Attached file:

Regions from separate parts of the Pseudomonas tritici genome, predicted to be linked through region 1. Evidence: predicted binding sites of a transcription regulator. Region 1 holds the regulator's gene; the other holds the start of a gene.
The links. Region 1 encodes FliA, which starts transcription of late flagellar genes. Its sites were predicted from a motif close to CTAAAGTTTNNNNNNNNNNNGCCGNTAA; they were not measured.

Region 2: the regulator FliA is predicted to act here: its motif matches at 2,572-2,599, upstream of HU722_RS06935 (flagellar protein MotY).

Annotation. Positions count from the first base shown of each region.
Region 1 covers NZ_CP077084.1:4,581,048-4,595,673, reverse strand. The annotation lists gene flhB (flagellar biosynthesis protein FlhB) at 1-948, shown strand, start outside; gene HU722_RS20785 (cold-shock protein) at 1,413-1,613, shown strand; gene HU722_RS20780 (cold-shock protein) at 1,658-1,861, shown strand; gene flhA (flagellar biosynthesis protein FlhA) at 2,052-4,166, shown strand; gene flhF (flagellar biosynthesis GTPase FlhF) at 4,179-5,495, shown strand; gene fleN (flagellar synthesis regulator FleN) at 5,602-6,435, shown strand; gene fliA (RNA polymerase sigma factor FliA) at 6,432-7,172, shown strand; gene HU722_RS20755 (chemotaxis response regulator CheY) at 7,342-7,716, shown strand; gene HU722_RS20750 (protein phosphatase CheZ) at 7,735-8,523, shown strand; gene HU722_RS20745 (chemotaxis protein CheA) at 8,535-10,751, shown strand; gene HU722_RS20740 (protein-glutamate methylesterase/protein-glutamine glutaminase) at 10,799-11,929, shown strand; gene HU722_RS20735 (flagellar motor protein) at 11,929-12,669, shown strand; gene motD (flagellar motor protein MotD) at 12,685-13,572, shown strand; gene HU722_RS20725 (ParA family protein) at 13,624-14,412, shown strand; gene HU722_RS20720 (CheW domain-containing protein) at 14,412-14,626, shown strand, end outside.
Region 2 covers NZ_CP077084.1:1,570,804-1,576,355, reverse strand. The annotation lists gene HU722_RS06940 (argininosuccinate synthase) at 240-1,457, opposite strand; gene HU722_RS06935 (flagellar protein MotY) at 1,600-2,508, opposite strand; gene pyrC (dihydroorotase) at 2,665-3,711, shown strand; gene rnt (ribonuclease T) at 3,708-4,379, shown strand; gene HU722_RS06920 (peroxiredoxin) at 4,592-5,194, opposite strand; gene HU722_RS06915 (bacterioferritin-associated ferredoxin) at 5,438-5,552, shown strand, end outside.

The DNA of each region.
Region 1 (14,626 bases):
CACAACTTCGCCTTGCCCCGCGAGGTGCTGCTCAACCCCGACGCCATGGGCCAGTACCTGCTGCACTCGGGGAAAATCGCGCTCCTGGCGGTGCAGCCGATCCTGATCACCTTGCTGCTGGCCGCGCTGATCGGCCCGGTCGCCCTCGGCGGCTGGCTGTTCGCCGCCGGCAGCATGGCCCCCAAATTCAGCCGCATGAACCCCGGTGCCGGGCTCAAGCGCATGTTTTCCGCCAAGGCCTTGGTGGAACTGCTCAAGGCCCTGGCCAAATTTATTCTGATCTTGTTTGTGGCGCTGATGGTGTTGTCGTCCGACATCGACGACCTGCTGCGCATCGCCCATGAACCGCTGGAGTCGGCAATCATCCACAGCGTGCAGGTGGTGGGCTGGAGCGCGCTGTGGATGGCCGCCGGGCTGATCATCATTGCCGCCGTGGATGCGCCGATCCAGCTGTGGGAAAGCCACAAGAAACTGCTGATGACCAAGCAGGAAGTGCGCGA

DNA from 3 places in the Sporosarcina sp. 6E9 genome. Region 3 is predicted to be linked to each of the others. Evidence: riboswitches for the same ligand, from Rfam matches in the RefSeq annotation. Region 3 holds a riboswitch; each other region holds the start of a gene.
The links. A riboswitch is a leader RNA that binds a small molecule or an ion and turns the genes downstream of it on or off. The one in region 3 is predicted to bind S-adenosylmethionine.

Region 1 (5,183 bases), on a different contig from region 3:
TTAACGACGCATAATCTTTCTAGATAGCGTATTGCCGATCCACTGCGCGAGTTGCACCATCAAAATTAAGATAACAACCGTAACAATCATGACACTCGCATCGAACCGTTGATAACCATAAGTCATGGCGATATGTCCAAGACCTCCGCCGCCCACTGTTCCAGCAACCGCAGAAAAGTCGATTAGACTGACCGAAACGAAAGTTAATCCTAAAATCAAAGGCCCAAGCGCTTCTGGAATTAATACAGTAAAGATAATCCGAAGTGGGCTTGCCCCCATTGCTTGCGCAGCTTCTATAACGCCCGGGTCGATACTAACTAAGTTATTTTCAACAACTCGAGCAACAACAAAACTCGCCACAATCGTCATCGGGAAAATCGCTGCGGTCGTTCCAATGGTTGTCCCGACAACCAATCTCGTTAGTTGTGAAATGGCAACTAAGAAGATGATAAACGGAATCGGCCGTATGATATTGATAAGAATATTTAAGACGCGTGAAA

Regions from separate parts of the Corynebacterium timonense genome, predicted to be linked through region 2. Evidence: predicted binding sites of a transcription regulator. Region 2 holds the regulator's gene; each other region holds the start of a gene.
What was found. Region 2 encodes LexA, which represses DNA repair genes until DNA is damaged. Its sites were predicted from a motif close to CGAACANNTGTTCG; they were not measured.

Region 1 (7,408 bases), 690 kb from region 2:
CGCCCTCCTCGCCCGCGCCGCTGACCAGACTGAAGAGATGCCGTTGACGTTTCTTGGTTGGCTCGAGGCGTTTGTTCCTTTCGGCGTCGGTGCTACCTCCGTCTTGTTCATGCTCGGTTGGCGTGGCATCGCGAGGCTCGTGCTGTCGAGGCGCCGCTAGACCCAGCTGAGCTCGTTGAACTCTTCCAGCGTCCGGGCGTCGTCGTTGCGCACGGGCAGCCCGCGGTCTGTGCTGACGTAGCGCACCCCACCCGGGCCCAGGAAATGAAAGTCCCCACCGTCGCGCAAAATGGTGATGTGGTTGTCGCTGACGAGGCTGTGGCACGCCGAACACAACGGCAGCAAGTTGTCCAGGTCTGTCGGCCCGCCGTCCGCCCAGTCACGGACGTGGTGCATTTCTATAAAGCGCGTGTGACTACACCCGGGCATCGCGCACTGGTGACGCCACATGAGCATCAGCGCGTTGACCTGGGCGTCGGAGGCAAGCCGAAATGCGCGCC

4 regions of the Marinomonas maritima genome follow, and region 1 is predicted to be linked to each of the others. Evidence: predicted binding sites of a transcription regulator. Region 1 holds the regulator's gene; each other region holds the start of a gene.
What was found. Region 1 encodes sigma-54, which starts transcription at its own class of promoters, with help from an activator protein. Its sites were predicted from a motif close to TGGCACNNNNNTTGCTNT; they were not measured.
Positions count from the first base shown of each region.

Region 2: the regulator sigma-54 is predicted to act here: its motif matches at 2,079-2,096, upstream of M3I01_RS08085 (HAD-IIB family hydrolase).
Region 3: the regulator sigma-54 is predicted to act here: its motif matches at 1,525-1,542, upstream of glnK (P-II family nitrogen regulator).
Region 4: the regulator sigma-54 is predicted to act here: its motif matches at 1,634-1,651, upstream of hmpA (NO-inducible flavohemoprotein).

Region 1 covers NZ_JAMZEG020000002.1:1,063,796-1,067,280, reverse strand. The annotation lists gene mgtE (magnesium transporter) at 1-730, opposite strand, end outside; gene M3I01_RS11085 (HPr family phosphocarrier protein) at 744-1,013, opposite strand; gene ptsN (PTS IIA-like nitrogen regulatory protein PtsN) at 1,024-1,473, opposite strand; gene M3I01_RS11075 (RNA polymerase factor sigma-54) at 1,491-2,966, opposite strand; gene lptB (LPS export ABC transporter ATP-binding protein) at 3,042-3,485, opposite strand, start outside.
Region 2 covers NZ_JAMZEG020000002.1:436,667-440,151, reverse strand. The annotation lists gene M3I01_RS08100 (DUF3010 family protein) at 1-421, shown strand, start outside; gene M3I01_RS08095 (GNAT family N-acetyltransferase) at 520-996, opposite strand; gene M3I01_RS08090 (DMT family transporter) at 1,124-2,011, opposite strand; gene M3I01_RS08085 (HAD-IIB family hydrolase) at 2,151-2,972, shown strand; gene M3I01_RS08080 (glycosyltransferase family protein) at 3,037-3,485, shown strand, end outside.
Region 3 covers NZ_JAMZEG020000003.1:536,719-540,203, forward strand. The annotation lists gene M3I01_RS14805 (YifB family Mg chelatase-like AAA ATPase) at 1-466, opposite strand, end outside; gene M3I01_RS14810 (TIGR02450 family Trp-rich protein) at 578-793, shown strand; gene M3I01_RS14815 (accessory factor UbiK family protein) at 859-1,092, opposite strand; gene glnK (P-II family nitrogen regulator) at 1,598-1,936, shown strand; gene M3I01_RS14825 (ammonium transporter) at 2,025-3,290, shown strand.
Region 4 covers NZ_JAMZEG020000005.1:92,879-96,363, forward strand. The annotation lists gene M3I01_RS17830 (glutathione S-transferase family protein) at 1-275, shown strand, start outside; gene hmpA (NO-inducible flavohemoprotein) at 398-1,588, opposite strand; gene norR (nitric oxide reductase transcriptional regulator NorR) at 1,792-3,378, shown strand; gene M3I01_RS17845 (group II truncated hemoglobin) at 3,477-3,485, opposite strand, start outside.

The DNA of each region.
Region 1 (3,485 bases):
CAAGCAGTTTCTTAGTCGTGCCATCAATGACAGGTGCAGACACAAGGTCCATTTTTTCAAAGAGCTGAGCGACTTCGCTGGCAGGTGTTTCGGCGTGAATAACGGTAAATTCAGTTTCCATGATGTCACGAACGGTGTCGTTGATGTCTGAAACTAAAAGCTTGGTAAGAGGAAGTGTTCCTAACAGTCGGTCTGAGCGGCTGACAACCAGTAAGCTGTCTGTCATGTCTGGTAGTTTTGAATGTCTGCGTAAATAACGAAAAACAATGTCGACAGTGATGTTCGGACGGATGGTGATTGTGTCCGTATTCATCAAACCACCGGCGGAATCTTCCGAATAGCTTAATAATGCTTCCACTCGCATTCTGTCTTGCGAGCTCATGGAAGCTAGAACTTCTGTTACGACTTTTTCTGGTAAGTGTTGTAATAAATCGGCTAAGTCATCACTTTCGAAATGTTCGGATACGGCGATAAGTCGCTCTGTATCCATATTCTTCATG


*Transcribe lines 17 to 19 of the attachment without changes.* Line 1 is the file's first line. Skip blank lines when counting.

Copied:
CGCCCTCCTCGCCCGCGCCGCTGACCAGACTGAAGAGATGCCGTTGACGTTTCTTGGTTGGCTCGAGGCGTTTGTTCCTTTCGGCGTCGGTGCTACCTCCGTCTTGTTCATGCTCGGTTGGCGTGGCATCGCGAGGCTCGTGCTGTCGAGGCGCCGCTAGACCCAGCTGAGCTCGTTGAACTCTTCCAGCGTCCGGGCGTCGTCGTTGCGCACGGGCAGCCCGCGGTCTGTGCTGACGTAGCGCACCCCACCCGGGCCCAGGAAATGAAAGTCCCCACCGTCGCGCAAAATGGTGATGTGGTTGTCGCTGACGAGGCTGTGGCACGCCGAACACAACGGCAGCAAGTTGTCCAGGTCTGTCGGCCCGCCGTCCGCCCAGTCACGGACGTGGTGCATTTCTATAAAGCGCGTGTGACTACACCCGGGCATCGCGCACTGGTGACGCCACATGAGCATCAGCGCGTTGACCTGGGCGTCGGAGGCAAGCCGAAATGCGCGCC

4 regions of the Marinomonas maritima genome follow, and region 1 is predicted to be linked to each of the others. Evidence: predicted binding sites of a transcription regulator. Region 1 holds the regulator's gene; each other region holds the start of a gene.
What was found. Region 1 encodes sigma-54, which starts transcription at its own class of promoters, with help from an activator protein. Its sites were predicted from a motif close to TGGCACNNNNNTTGCTNT; they were not measured.